Today, more than 48 years after the Equal Pay Act was passed, and as we urge action in support of the Paycheck Fairness Act, women's ability to band together to demand fair pay has been dealt a blow. The Supreme Court ruled this morning, 5-4 that a nationwide class action lawsuit challenging sex discrimination in pay and promotions at Wal-Mart cannot go forward.
A group of female employees sued Wal-Mart, the nation's largest private employer, claiming the company paid them lower wages and gave them fewer promotions than men -- even when they had higher performance ratings and more seniority than their male counterparts. Now, ten years after filing their lawsuit, the Supreme Court has said that they will not get their day in court -- at least not as a nationwide class. In ruling so, the court discounted evidence -- emphasized in Justice Ginsburg's partial dissent -- that women were paid less than men in every Wal-Mart region and were subjected to gender bias in the company's culture.
The implications of this decision are major:
In their lawsuit, the women of Wal-Mart allege that they, like many working women, were subjected to limitations at work based on stereotypes about what constituted appropriate work for women (working as a cashier or in the cosmetics department) and what constituted appropriate work for men (working in the sporting goods department and managerial positions), with resulting wage discrepancies.
Not being able to move forward with this case as a nationwide class action is a major defeat. Requiring retail workers like Betty Dukes and each of her co-plaintiffs to file their own individual lawsuits demands that they face a truly David vs. Goliath uphill battle. In many cases "David" faces a real possibility of being squashed by the giant corporate "Goliath." Companies like Wal-Mart are so big, with so many employees in different locations, that it is nearly impossible for any one employee to learn of and compile the vast evidence necessary to prove her case or to make an impact and bring about major institutional reform through an individual lawsuit.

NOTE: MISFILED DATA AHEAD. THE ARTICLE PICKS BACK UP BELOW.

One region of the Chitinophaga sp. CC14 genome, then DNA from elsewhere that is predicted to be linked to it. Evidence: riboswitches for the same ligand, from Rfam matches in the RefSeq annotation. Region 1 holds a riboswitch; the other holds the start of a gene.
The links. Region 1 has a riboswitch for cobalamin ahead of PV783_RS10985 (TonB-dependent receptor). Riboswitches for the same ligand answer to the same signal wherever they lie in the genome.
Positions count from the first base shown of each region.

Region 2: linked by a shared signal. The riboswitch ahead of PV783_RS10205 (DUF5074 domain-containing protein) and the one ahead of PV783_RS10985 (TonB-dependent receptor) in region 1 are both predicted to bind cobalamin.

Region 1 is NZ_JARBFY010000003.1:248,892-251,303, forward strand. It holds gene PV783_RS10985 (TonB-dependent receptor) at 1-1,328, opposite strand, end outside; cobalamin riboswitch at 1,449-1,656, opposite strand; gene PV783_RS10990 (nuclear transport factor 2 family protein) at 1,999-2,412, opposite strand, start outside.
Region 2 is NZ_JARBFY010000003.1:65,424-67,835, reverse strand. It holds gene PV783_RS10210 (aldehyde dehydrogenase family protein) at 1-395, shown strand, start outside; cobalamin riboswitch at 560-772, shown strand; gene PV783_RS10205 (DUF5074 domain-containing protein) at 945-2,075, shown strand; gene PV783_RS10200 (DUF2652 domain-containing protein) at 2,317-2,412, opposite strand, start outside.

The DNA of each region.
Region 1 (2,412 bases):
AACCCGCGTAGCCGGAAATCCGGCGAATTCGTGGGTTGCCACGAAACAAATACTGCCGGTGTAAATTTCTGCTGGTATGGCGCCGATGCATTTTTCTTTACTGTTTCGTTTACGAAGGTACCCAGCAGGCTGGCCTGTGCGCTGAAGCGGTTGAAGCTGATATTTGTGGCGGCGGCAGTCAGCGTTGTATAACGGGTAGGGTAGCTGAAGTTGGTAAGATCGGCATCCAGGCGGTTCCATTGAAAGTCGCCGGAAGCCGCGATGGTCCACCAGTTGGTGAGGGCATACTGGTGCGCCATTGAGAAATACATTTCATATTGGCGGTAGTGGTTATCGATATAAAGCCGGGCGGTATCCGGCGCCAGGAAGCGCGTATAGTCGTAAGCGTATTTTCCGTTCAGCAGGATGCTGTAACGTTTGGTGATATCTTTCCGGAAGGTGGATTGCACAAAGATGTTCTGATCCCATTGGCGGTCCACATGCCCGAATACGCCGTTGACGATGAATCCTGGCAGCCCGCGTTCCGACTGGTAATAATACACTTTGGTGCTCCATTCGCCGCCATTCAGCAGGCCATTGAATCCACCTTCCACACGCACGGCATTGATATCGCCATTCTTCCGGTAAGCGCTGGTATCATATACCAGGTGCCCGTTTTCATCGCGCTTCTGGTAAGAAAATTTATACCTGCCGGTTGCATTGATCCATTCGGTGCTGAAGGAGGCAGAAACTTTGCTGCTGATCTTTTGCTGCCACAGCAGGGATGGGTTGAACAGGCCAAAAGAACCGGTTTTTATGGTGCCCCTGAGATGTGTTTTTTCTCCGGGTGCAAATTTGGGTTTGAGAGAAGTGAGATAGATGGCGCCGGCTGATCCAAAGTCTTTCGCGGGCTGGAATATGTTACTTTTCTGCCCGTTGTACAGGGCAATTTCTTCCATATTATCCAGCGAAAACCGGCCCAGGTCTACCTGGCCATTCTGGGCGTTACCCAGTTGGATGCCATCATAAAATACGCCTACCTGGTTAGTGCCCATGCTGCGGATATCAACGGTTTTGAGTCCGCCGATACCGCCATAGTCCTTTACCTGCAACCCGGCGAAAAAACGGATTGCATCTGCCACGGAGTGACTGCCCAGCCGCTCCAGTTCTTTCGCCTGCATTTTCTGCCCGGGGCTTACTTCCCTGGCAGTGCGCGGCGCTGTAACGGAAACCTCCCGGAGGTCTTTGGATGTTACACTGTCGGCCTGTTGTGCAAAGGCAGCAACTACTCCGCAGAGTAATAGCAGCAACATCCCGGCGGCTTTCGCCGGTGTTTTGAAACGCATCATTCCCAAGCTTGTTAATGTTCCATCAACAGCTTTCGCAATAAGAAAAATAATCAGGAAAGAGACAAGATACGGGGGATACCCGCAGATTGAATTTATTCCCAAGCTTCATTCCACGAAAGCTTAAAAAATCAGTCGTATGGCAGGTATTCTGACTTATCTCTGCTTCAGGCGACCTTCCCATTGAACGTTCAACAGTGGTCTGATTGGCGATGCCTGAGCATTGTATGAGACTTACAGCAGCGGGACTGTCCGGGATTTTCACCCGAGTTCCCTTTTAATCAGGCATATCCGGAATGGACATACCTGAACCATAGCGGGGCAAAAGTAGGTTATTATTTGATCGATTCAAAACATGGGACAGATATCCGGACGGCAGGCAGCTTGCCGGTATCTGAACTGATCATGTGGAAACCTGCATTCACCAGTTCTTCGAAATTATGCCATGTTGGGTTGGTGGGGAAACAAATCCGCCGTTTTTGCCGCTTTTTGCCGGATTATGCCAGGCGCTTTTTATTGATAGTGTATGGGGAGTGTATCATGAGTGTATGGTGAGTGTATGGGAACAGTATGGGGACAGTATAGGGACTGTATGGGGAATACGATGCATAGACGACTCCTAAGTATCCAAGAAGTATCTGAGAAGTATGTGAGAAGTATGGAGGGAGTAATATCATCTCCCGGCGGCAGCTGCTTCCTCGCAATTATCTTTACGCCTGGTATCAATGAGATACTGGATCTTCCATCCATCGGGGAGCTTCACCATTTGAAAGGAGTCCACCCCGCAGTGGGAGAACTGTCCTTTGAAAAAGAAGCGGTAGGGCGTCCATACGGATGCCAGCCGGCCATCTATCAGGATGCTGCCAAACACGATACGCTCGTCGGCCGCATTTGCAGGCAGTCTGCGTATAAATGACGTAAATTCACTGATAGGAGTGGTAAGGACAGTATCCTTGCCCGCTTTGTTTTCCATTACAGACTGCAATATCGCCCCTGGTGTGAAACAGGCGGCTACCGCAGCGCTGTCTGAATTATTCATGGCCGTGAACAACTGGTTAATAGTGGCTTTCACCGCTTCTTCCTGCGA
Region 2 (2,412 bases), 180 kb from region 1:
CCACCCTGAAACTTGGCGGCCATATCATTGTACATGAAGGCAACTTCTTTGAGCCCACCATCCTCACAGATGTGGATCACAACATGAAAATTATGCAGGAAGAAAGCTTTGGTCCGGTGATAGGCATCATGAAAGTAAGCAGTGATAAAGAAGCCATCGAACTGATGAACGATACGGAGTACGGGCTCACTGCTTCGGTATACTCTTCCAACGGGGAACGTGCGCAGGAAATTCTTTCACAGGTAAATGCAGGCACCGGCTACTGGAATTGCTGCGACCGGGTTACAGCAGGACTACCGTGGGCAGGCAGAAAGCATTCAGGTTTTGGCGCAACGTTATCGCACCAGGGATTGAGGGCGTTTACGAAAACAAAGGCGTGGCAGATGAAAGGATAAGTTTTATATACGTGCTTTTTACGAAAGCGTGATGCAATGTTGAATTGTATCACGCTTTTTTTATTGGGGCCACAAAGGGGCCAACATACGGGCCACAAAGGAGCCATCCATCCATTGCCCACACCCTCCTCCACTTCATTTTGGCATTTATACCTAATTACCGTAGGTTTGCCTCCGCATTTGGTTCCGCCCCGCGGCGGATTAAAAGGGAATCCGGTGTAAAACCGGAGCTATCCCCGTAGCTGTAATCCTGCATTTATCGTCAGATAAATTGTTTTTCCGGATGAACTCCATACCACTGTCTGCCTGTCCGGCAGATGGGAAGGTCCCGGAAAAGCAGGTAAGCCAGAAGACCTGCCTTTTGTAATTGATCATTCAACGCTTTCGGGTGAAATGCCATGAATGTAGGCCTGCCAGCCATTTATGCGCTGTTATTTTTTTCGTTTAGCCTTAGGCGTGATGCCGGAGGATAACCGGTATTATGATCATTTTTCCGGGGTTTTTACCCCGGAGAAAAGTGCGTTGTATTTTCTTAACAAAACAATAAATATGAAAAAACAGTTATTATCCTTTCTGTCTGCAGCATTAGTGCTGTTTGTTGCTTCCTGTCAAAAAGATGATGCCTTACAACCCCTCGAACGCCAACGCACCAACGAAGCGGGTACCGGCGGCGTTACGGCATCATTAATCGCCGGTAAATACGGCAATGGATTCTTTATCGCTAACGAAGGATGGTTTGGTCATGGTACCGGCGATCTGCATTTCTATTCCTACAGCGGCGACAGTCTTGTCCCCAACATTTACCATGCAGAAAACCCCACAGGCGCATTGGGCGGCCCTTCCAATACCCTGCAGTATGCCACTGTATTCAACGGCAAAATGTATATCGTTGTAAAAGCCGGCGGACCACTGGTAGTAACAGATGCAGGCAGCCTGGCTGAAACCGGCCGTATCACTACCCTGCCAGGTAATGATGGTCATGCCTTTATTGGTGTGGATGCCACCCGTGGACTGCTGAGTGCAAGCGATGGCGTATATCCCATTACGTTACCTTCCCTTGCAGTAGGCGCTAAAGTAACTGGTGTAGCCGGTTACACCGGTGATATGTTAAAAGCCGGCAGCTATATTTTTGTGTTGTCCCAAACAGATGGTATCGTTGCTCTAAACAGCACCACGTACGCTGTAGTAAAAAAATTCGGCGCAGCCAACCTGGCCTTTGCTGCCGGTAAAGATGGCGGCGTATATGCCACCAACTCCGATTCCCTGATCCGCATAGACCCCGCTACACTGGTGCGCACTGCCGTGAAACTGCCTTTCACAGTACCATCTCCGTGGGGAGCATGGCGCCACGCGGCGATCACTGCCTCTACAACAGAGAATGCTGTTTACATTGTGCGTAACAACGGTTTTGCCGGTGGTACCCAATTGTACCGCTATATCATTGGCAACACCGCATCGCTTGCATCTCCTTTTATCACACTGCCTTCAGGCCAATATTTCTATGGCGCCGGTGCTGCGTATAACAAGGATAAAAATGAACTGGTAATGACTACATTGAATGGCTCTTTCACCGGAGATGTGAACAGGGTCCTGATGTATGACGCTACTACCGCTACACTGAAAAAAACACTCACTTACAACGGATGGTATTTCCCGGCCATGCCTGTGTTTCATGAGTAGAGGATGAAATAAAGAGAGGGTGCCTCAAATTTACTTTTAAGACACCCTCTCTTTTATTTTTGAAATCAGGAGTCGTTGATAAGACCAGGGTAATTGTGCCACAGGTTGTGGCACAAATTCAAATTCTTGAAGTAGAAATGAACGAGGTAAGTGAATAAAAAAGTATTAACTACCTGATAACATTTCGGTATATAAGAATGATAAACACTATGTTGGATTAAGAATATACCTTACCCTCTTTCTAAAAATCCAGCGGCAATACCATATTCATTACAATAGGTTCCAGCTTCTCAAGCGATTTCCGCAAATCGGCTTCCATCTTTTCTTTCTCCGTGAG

Furthermore, the women of Wal-Mart, like those employed by other giant corporations, work primarily in low-paying retail jobs. Most women with low-paying jobs cannot afford to hire attorneys to take their individual cases. As a result of this split decision, it will be much more difficult for such women to bring their claims jointly as a class action to challenge systemic discrimination. Instead, they will be forced to litigate their claims individually, or in smaller classes -- and many will not have the resources to do so. The court's decision is therefore a major setback for women seeking to challenge sex discrimination by their corporate employers. We are disappointed that the Supreme Court did not recognize this difficulty and allow the women of Wal-Mart to have their day in court as a class. While the Court has made it much more difficult for women to band together in nationwide class actions to challenge systemic pay discrimination, Congress must act now to ensure that women can receive equal pay for equal work in the first place by passing the Paycheck Fairness Act.